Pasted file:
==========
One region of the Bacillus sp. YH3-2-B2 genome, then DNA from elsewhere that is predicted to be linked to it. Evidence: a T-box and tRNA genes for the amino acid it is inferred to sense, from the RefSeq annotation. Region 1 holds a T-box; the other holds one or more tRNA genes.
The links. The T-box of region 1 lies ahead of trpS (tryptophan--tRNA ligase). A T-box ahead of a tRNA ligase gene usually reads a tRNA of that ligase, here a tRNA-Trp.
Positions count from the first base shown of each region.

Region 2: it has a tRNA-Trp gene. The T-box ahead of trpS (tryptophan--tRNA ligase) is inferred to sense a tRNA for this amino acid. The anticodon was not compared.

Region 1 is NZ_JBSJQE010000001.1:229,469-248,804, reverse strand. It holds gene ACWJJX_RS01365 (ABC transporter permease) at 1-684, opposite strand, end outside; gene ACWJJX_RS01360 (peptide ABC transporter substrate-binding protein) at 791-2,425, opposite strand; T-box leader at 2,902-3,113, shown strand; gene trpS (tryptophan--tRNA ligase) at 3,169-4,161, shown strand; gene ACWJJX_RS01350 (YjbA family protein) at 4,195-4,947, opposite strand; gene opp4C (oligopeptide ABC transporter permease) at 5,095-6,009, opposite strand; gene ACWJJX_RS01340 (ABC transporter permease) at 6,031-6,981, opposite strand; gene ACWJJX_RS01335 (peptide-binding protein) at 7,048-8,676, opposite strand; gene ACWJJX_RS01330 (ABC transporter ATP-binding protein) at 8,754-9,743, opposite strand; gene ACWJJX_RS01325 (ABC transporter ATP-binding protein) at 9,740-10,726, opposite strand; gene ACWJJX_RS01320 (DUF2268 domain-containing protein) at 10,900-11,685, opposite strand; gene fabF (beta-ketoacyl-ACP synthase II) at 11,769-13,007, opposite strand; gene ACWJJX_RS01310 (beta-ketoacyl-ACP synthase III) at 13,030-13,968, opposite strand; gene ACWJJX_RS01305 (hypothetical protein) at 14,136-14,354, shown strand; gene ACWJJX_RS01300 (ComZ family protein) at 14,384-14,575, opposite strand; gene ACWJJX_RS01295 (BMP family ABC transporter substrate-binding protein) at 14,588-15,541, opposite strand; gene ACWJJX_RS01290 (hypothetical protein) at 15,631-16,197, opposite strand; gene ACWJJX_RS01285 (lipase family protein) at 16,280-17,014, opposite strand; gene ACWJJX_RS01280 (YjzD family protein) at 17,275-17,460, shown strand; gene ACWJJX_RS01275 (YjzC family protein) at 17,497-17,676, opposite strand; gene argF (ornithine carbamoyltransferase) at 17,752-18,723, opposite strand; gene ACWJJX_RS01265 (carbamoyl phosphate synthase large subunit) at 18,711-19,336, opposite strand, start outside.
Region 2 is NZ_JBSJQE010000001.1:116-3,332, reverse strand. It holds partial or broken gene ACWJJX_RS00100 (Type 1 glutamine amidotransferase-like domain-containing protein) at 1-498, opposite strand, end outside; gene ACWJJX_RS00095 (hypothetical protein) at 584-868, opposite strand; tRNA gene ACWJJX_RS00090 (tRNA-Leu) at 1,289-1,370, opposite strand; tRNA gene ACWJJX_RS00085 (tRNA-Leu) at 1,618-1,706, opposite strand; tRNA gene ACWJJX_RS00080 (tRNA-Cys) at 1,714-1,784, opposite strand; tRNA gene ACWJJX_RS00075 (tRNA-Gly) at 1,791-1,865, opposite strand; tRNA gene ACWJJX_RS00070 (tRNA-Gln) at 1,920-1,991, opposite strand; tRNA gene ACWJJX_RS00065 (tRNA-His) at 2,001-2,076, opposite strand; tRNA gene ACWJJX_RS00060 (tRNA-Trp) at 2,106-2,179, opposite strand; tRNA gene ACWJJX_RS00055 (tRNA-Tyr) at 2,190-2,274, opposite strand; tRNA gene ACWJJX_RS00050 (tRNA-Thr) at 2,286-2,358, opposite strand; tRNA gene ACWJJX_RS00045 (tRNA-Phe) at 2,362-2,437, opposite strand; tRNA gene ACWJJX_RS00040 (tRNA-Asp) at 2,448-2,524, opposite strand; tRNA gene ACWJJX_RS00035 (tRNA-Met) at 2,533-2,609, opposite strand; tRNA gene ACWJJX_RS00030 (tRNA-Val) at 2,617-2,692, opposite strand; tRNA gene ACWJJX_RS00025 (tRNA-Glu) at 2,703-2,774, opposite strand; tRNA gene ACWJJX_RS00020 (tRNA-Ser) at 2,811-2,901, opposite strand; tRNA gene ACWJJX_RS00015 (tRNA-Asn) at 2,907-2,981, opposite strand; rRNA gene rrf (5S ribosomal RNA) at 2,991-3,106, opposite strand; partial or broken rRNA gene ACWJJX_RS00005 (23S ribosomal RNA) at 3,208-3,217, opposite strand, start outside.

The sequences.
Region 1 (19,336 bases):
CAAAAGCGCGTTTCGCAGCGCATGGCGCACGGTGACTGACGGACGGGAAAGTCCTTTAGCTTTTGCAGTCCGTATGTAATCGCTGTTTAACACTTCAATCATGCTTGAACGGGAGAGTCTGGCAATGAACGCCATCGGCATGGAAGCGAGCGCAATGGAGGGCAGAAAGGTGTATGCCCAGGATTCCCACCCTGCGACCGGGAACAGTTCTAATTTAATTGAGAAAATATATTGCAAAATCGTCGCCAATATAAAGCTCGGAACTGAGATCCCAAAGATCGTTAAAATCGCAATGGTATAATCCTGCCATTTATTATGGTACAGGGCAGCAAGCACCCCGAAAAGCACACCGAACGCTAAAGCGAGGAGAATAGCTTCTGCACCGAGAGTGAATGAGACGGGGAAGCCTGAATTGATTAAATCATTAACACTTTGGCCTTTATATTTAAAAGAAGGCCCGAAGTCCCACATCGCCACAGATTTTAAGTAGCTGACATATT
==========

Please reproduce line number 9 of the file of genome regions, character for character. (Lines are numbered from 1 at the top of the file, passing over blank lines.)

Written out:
CAAAAGCGCGTTTCGCAGCGCATGGCGCACGGTGACTGACGGACGGGAAAGTCCTTTAGCTTTTGCAGTCCGTATGTAATCGCTGTTTAACACTTCAATCATGCTTGAACGGGAGAGTCTGGCAATGAACGCCATCGGCATGGAAGCGAGCGCAATGGAGGGCAGAAAGGTGTATGCCCAGGATTCCCACCCTGCGACCGGGAACAGTTCTAATTTAATTGAGAAAATATATTGCAAAATCGTCGCCAATATAAAGCTCGGAACTGAGATCCCAAAGATCGTTAAAATCGCAATGGTATAATCCTGCCATTTATTATGGTACAGGGCAGCAAGCACCCCGAAAAGCACACCGAACGCTAAAGCGAGGAGAATAGCTTCTGCACCGAGAGTGAATGAGACGGGGAAGCCTGAATTGATTAAATCATTAACACTTTGGCCTTTATATTTAAAAGAAGGCCCGAAGTCCCACATCGCCACAGATTTTAAGTAGCTGACATATT